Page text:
It was like most mornings. I was sitting at the computer, looking at e-mail and Facebook, waiting for breakfast. My groggy-eyed son comes in and sits on my lap. This scene happens on most mornings in my house. But today was different. No sooner than he got in my lap he said, “Daddy, can we look at my Wish List on Amazon?” His focus was not on getting some hugs but getting some gifts. Now to defend my son his wish list is rather modest at the moment. I am sure it will grow longer as Christmas approaches. He will ask for gaming systems and tablets, along with video games and movies. All the things that boys like to play with. He is a normal kid. He wants it all.
But as I look at his list I know the most important thing that I can give him is not on his list. I need to give him myself. He would never ask for it on his list, but he expects it and sometimes demands it. It is funny how sometimes if I do not respond to the request or the need, he will ask for it in ways that are quite annoying. I get a note from the teacher or I have to reprimand him for something he does at home. If I don’t give him my time voluntarily, I will give him my time at a moment that is not as convenient for me.
Spending time with Joey also saves me time in the long run. As we spend time together, we learn to trust each other. Because of the trust, we can discuss what is going on. I do not have to drag it out of him. Don’t you hate dragging stuff out of your children? Spending time with him means he learns me and I learn him. It helps me know how I can best help him and not waste my time in areas that are not a challenge for him. I found out he is remarkably honest. I remember when he was younger; I kept trying to catch him being sneaky (because I was sneaky as a child). I could not catch him because that is just not him. But I do know he can be forgetful and has a hard time managing time. So I know I need to work with him on organization and time management.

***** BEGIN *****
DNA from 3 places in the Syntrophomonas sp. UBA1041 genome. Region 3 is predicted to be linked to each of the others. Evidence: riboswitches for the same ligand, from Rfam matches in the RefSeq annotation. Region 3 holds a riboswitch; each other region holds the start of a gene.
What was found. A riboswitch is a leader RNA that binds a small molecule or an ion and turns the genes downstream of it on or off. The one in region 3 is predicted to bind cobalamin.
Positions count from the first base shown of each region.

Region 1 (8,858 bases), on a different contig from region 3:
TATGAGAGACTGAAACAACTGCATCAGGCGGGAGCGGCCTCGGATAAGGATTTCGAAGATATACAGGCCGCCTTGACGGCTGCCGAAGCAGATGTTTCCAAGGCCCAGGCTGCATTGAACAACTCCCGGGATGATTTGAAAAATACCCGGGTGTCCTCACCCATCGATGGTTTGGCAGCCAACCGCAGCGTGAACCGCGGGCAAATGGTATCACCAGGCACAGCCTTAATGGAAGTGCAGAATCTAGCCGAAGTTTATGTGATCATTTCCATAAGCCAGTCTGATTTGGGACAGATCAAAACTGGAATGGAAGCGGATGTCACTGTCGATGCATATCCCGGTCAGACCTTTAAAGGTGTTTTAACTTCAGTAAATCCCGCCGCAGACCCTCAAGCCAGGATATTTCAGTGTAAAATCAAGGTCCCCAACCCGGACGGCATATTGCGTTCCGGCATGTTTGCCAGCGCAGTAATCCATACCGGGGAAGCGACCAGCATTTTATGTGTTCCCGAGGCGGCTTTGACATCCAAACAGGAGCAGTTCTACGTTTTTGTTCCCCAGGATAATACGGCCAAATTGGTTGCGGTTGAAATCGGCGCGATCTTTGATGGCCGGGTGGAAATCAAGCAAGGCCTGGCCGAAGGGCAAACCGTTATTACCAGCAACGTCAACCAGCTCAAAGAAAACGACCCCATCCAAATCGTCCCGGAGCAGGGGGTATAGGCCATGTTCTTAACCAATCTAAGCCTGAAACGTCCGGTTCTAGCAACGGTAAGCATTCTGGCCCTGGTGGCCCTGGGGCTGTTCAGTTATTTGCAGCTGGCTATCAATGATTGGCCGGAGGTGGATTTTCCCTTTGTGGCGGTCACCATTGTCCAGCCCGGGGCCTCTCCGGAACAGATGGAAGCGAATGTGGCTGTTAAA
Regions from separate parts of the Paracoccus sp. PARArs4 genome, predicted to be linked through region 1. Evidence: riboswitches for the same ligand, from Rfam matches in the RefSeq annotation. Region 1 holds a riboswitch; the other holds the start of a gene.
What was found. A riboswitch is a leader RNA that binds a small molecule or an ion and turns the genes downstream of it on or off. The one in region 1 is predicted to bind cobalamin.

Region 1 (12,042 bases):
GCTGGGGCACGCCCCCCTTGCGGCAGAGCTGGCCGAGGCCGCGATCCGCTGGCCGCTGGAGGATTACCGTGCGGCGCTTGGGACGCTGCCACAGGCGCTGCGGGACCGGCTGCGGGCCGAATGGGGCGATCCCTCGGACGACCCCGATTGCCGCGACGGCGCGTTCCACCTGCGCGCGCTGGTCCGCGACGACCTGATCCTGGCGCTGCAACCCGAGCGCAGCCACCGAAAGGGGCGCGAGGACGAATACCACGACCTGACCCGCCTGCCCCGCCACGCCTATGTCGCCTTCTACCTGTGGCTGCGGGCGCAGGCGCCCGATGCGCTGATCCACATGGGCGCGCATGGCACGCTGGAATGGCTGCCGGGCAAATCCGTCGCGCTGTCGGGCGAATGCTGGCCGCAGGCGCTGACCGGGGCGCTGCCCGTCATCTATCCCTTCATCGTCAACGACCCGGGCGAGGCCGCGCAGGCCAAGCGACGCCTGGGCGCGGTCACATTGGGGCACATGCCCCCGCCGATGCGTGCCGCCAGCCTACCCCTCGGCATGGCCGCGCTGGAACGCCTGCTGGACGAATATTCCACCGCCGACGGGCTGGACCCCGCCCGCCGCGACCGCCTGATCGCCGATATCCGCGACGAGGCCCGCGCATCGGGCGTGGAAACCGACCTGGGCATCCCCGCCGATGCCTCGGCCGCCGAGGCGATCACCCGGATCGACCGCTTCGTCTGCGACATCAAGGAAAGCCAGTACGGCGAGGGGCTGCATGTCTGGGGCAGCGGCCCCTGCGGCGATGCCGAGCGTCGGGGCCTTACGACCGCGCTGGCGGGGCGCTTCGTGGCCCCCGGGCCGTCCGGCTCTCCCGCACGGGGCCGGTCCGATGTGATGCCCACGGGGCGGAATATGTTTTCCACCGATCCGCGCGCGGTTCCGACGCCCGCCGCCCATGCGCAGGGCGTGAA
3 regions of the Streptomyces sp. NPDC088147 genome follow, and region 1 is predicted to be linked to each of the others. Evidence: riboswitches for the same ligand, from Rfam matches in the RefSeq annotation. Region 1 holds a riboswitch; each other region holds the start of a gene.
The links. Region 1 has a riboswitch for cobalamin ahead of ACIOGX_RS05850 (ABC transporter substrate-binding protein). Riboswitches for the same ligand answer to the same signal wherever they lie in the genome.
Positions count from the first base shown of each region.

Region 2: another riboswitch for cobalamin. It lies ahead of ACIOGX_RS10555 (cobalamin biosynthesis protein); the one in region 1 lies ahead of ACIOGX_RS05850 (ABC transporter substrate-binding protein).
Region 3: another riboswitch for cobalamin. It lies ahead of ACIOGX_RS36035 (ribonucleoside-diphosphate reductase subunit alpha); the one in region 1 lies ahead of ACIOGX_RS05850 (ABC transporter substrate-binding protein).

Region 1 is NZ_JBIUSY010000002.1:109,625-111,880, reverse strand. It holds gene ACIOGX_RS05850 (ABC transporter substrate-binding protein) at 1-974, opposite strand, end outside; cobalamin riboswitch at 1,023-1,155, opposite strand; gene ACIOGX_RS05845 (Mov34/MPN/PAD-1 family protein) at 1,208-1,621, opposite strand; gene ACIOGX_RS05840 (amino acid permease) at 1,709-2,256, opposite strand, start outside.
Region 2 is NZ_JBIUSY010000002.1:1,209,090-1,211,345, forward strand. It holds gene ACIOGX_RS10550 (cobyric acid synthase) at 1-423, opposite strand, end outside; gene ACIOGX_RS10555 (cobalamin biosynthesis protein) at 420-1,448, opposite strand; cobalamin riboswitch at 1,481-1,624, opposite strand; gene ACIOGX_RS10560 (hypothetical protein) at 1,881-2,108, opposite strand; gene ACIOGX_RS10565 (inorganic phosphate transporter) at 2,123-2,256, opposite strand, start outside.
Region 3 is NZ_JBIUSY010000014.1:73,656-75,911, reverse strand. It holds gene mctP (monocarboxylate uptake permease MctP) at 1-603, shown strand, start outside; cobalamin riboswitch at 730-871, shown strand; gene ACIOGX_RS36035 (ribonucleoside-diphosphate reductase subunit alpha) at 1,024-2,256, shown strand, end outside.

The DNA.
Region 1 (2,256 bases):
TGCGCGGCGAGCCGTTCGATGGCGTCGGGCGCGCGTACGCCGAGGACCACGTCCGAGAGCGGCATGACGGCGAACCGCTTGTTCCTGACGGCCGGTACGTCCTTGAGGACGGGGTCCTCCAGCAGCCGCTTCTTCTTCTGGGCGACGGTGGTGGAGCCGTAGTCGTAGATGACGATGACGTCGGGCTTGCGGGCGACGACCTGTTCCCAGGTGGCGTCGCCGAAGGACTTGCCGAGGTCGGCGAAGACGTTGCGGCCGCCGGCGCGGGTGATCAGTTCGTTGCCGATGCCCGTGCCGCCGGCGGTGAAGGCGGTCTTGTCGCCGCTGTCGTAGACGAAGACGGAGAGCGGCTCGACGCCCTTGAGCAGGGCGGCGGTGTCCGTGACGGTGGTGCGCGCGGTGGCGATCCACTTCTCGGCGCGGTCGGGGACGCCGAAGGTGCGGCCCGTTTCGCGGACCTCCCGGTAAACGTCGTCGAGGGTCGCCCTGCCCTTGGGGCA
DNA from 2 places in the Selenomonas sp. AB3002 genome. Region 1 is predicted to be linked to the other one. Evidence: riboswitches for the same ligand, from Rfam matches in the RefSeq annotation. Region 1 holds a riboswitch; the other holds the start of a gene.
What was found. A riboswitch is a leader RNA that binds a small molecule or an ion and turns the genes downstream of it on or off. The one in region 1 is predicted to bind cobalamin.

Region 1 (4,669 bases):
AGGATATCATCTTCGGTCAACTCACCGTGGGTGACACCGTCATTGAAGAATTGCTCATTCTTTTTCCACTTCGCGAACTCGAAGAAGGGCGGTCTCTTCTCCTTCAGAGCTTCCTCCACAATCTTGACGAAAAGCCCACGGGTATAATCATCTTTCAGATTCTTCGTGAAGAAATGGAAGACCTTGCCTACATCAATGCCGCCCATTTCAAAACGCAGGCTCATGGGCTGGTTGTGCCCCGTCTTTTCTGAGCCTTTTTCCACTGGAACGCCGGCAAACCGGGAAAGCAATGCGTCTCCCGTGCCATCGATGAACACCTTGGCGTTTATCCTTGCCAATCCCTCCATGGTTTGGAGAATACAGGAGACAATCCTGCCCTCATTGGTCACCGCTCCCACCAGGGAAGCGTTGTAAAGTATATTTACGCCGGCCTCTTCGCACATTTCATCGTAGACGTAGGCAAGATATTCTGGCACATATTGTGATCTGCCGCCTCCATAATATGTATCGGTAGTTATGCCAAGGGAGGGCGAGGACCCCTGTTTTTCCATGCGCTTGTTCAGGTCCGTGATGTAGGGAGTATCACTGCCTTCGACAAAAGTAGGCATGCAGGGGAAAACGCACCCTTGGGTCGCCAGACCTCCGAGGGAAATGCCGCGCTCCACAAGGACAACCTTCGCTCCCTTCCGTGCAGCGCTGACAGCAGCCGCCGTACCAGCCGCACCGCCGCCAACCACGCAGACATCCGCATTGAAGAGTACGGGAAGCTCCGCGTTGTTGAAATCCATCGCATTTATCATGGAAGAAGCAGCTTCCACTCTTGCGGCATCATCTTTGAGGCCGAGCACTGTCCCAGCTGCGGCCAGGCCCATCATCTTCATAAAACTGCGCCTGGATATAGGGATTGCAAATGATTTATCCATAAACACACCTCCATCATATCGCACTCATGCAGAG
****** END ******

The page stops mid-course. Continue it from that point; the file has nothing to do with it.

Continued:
And then there are the memories. Just yesterday, Joey was playing “Smash Brothers” with his friend. They were fighting each other on the screen. They were having a blast. The game and the video system were gifts from an earlier Christmas and birthday. But I don’t think he will remember the video games as much as the times we camp out in the backyard and just talk with each other about everything and nothing all at the same time. Or the memories made Saturday afternoons swimming at the “Y”. He will take his memories through life. They will affect him when he is feeling low. He knows he has a safe place at home because we spent time together. They will also impact the kind of daddy he will be.
Although you cannot buy the gift of yourself at the store, I do not want to imply that it is not costly. Being your real self is hard. In the classic storybook The Velveteen Rabbit or How Toys become Real, the wise old Skin Horse is describes what it means to be real to the new toy a Velveteen Rabbit.
“It doesn’t happen all at once,” said the Skin Horse. “You become. It takes a long time. That’s why it doesn’t often happen to people who break easily, or have sharp edges, or who have to be carefully kept.
“Generally, by the time you are Real, most of your hair has been loved off, and your eyes drop out and you get loose in the joints and very shabby. But these things don’t matter at all, because once you are Real you can’t be ugly, except to people who don’t understand… once you are Real you can’t become unreal again. It lasts for always.”
Being real and spending time with your child is the best gift you can give. After all, Christmas is the time we celebrate the greatest gift ever, when God himself came to earth as a man in the form of Jesus. As you wonder how can I get the best gift for my children (or spouse, or parent) look in the mirror the best gift you can give is already there.